clock menu more-arrow no yes mobile

Filed under:

With ACC's Latest Move, Stability?

Monday's announcement that the ACC member schools will sign a Grant of Rights should go a long ways towards stabilizing the rush towards realignment, at least at the top.

With the ACC's move, now the ACC, Big Ten, Big 12 and PAC-12 all have adopted the Grant of Rights approach. Only the SEC doesn't have it, presumably because they have so much money that they don't need one (they also don't have an exit fee, which makes perfect sense today).

Or, as one SEC site puckishly suggested today, it merely postpones SEC expansion until 2026-27.

What it probably does do is to keep the top conferences from poaching one another, a practice the ACC pioneered when it admitted Miami, BC, and Virginia Tech. But it does two other things as well.

First, it goes a long ways towards cementing the ACC as the dominant power in the most heavily populated part of the country. With a heavy presence in Florida and up the coast to Boston, the ACC is going to be hard to top. The Big Ten muscled in to New York and Maryland with their recent expansion, and Penn State is a powerful presence still in the Keystone State, but that's as much and admission of weakness as anything else.

Give Jim Delaney credit: he's had a tough hand and played it brilliantly, primarily through the Big Ten Network, but the reality is that in the Big Ten's traditional base is in a long-term demographic decline. Adding Rutgers and Maryland may not be the answer. Rutgers is a semi-permanent train wreck with a brief surge in football which is about to run into the Big Ten wall. And while Maryland thinks that the Big Ten is going to bail them out of their financial crater, Tennessee is in at least as much financial trouble, and they're in the almighty SEC. And don't even get started on Penn State.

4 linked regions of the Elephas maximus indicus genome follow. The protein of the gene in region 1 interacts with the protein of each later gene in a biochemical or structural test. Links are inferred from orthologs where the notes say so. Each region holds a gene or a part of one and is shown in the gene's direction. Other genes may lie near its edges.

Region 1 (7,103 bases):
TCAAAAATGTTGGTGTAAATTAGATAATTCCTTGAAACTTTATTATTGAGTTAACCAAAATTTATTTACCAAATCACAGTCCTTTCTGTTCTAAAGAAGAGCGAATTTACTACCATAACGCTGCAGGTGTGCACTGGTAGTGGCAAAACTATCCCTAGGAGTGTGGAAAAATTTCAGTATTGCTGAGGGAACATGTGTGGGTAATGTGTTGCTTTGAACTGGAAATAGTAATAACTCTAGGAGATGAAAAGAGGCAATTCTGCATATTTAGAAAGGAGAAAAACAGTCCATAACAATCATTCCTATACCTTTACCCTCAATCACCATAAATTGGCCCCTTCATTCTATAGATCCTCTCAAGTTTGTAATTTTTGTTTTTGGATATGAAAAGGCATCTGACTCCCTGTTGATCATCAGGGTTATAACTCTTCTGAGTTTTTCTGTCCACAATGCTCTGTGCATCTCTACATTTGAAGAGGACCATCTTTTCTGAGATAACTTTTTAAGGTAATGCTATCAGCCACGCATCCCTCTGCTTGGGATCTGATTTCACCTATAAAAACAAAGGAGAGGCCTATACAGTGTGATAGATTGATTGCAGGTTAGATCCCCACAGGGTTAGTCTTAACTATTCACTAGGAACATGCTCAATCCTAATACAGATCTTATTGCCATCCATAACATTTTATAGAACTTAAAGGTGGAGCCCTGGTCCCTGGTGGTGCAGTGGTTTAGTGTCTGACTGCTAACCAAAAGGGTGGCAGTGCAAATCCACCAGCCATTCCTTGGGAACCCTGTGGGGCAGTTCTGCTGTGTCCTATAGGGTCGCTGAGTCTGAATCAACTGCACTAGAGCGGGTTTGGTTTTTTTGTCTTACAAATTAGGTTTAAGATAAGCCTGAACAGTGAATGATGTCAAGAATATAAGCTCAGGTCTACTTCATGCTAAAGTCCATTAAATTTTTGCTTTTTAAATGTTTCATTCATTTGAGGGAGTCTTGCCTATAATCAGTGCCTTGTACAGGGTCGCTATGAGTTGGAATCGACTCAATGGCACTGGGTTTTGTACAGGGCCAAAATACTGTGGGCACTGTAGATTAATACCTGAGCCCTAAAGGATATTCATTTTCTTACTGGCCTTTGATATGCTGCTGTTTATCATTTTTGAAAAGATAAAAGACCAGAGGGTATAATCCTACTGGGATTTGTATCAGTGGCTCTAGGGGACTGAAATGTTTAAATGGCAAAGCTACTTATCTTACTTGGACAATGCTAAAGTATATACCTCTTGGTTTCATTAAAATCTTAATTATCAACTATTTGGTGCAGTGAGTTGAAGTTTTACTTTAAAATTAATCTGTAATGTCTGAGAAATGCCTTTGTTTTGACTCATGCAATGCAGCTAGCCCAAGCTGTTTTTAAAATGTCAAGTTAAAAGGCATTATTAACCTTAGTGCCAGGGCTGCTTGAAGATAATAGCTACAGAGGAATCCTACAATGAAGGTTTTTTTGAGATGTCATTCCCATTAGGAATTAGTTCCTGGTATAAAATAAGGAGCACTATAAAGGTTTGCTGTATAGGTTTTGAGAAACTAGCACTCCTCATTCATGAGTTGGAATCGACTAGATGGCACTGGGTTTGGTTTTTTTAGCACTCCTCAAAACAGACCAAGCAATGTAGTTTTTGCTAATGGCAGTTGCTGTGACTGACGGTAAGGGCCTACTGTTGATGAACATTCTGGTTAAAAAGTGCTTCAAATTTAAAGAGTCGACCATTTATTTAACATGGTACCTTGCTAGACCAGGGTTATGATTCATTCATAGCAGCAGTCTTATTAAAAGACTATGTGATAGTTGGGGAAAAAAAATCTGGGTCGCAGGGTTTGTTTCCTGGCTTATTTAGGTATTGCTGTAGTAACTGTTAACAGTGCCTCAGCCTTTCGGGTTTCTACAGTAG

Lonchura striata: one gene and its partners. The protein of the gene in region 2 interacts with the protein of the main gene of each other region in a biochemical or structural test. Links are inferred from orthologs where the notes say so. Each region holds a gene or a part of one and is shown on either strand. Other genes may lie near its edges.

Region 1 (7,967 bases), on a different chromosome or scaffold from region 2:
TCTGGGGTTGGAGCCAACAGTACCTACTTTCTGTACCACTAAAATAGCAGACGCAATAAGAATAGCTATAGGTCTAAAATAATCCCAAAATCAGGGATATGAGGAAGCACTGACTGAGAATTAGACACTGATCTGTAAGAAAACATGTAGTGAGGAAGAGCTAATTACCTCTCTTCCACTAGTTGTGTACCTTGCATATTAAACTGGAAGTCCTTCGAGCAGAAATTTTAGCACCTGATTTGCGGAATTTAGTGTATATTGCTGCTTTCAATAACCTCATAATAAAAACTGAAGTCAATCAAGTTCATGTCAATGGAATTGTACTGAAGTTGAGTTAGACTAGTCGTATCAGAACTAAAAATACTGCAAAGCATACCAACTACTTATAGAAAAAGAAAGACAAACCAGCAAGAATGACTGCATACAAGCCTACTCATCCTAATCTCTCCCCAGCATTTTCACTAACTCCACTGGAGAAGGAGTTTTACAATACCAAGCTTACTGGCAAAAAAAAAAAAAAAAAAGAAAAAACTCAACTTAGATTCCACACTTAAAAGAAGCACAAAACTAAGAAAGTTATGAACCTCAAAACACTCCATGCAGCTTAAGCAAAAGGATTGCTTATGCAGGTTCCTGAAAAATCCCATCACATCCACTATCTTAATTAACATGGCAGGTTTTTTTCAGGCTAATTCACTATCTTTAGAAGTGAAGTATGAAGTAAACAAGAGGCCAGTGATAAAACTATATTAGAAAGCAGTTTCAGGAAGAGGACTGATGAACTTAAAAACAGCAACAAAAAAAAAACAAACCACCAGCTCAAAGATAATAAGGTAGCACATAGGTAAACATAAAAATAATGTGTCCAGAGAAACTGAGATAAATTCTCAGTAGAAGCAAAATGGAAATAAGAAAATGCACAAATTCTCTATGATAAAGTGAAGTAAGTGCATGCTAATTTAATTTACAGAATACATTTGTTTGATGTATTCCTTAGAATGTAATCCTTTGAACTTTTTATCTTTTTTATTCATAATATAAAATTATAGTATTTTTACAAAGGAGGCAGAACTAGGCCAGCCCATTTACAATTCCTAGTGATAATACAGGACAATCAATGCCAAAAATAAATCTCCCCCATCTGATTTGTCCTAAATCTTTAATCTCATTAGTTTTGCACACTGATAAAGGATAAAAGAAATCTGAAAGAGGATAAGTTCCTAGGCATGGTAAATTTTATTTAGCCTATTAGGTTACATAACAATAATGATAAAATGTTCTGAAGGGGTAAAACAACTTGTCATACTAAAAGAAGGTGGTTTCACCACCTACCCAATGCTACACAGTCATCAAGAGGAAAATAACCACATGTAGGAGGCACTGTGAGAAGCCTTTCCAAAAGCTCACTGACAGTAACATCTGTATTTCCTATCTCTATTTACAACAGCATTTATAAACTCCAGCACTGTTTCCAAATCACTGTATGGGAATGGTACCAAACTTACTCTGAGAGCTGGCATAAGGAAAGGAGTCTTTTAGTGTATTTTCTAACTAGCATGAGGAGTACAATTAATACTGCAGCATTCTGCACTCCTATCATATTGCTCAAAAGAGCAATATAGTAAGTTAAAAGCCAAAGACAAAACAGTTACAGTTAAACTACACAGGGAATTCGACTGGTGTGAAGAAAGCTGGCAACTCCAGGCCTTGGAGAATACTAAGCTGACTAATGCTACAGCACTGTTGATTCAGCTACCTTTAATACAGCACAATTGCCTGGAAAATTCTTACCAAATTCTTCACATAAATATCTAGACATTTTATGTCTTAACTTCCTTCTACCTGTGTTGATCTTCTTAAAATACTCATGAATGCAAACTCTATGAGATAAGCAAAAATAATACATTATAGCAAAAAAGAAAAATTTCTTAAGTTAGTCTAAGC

The new Big East will be heard from in basketball, as will the A-10, but with Duke, UNC, Syracuse, Louisville and a hugely improved group of coaches at the other ACC schools, the conference is going to be a basketball force to be reckoned with.

And football should continue to improve as well, with FSU, Georgia Tech, Clemson, Virginia Tech, Miami and Louisville all solid and several others rising. Even Duke, long a laughing stock in college football, has earned respect with recent improvement under David Cutcliffe.

That's not to say everything is perfect. The ACC still has to figure out a way to have rivalries still a factor. They were heavily damaged during the last expansion and are essentially abandoned now. Duke and UNC will be protected, but otherwise, there are no sacred cows. That's a really serious problem, because the ACC was built on payback. What happens when you hardly ever see anyone twice? Duke and UNC is great; so was Duke and Clemson home-and-home. So was State-Georgia Tech. The conference really has to think this through. We had previously suggested a season-opening tournament, but it could be something like three Big Four meetings too (for those who don't know, Duke, UNC, State and Wake used to hold an early-season tournament that had some amazing moments).

And the talks of an ACC Network are apparently well underway. Of course, with a Big Ten Network, a Longhorn Network and an SEC Network, the market for that is getting a bit crowded. But we'll see.

As we had also suggested earlier, as the TV market morphs, it'd be nice to be the primary college presence on, say, the Apple TV thingy and the iPad, much less the semi-mythical real deal Apple TV. If you call up your home screen and see Duke-Syracuse as an icon, that's a fairly different space.

Wherever it goes, though, things are going to be very different. It's nice to know the ACC is stable, but clearly it's not what it once was. In college sports, though, not much is, is it?